A House subcommittee began deliberating today whether to speed up the killing of an exploding population of California sea lions that is preying on thousands of endangered salmon in the Columbia River.
Rep. Doc Hastings, R-Pasco, and the chairman of the House Natural Resources Committee, said residents in the Pacific Northwest had spent billions to save their salmon only to see aggressive sea lions kill them. Last year alone, he said, 6,000 salmon were killed.
Saying the current law is “inadequate and cumbersome” in granting permits, Hastings has introduced a bill that would give the states of Washington and Oregon, along with Indian tribes in the region, a quicker way to get federal permission to euthanize the sea lions.
At the bill’s first hearing, Hastings told the House Natural Resources Committee’s Subcommittee on Fisheries, Wildlife, Ocean and Insular Affairs that his bill would provide “a commonsense path forward” while protecting the public’s heavy investment in salmon.
The Humane Society of the United States opposes the plan, warning that it could result in “vigilante action” against the sea lions.
“We believe that this proposed legislation is not only unnecessary but potentially dangerous,” said Sharon Young, the marine issues field director at the Humane Society.
Guy Norman, the regional administrator for the Washington state Department of Fish and Wildlife in Vancouver, said the male sea lions’ behavior started changing significantly nine years ago, when they began swimming 145 miles up the Columbia River in the winter and spring to prey on salmon as they tried to pass through fish ladders at the Bonneville Dam, about 50 miles east of Portland.
He told the panel that resource managers must have the ability to deal with sea lions “in a timely and reasonable manner” to reduce the salmon’s mortality rate.
Young told the subcommittee that the bill lacked clarity.
“As written, any sea lion seen with a fish in its mouth could be shot by an individual with permission to kill,” she said.
The subcommittee listened to the testimony but didn’t vote Tuesday
Rep. Norm Dicks, D-Belfair, and a co-sponsor of the bill, predicted that the legislation will proceed to the House floor, with Hastings at the full committee’s helm.
“We’ve done so much to try to protect these fish. … My view has always been that we have plenty of sea lions,” Dicks said.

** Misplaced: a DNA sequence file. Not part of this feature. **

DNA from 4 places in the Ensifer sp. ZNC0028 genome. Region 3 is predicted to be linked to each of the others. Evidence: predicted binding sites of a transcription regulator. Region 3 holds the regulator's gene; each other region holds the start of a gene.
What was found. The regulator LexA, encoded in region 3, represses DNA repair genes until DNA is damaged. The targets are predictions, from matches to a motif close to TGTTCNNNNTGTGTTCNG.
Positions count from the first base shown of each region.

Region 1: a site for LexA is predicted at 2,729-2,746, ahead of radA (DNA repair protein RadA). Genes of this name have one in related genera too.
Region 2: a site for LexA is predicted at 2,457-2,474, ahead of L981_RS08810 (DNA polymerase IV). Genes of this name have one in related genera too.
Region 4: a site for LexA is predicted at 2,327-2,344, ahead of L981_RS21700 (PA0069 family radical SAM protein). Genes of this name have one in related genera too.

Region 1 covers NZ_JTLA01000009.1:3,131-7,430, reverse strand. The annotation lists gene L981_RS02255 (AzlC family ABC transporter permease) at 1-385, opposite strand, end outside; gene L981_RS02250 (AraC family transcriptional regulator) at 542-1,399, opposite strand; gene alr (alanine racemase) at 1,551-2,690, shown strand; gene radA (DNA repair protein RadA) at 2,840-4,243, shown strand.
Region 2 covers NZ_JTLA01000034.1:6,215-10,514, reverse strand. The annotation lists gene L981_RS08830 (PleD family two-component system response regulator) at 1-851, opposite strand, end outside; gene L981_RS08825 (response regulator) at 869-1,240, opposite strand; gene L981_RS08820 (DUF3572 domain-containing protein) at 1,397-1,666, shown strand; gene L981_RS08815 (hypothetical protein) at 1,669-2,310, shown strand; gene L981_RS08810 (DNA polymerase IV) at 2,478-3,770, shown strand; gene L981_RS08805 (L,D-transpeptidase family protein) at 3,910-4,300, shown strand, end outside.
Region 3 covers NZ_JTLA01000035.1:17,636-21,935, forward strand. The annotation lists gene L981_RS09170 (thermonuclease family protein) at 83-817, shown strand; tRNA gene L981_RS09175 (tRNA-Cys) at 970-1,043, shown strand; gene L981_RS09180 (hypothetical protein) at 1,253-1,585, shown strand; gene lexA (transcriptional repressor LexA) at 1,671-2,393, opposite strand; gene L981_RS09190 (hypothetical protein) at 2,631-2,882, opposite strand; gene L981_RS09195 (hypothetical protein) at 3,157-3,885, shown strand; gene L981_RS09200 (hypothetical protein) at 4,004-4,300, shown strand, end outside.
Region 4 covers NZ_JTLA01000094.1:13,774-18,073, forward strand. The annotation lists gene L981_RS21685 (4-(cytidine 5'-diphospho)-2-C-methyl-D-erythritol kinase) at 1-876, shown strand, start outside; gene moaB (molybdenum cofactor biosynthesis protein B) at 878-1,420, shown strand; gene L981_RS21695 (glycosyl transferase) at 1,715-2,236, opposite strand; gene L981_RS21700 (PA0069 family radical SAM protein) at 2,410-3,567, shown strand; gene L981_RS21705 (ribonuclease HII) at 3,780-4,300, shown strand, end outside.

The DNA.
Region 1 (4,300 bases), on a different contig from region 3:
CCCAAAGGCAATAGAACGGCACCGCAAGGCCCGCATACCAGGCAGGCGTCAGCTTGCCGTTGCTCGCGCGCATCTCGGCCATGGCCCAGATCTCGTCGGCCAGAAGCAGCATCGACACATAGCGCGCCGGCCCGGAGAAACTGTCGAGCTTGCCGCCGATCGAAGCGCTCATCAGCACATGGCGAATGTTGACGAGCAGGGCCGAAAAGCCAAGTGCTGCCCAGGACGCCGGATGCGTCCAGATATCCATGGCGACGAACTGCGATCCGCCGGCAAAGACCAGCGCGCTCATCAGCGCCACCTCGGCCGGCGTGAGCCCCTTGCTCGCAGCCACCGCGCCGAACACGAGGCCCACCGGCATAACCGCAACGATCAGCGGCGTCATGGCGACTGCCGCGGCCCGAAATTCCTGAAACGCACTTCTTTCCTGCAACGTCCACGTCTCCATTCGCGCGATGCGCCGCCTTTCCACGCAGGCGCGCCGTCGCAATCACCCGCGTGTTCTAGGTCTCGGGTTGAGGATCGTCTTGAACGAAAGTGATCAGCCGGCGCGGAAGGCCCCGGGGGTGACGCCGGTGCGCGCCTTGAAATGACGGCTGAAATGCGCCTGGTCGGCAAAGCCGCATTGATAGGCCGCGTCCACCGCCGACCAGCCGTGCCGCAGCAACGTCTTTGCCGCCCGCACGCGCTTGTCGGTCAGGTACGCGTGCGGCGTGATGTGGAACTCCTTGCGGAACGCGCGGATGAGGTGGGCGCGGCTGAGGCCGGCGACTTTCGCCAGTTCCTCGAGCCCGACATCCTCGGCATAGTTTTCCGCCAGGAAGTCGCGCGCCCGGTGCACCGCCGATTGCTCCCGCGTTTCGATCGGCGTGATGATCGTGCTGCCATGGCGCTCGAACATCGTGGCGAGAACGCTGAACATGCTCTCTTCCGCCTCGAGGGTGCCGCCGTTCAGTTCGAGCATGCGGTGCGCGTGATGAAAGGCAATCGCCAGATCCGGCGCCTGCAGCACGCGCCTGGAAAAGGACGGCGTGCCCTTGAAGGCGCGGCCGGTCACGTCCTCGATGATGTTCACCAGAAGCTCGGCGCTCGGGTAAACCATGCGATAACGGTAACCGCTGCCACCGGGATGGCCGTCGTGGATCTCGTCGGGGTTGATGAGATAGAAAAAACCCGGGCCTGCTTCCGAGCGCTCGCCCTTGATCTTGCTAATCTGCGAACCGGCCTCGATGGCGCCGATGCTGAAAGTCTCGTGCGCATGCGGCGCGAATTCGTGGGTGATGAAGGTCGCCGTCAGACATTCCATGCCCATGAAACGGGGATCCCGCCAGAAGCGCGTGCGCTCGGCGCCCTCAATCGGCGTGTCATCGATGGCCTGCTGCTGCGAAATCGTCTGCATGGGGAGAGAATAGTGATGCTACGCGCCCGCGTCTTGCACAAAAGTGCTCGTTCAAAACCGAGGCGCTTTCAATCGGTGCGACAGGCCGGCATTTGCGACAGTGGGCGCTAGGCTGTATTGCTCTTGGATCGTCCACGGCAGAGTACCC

California sea lions have increased from a few thousand in the 1920s to more than 238,000 today, said Jim Lecky, the director of the Office of Protected Resources in the National Oceanic and Atmospheric Administration’s National Marine Fisheries Service.
During winter and spring months, he said, more than 1,000 California sea lions can be found near the mouth of the Columbia River.
Officials have tried nonlethal means — everything from yelling to firecrackers — to scare away the sea lions, with little success. If the legislation is approved, about 85 sea lions could be killed each year, under a formula that would change the number each year based on population estimates.
Robin Brown, the program leader for marine mammal research and management with the Oregon Department of Fish and Wildlife, told lawmakers that the sea lions have shown themselves to be “quick to learn and highly adaptable” to their new surroundings, adding that the animals aren’t native to the Columbia River.
“The argument that California sea lions have always occurred in the Columbia River and are only exhibiting the historic use of traditional foraging areas is a false statement,” Brown said.
The fight has been tied up in the courts for years. The states used traps and euthanasia to kill 30 sea lions from 2008 to 2010 after receiving special permission from the federal government.
An appellate court in San Francisco ruled that states and the National Marine Fisheries Service had to stop the killings, which prompted Hastings to introduce his bill earlier this year.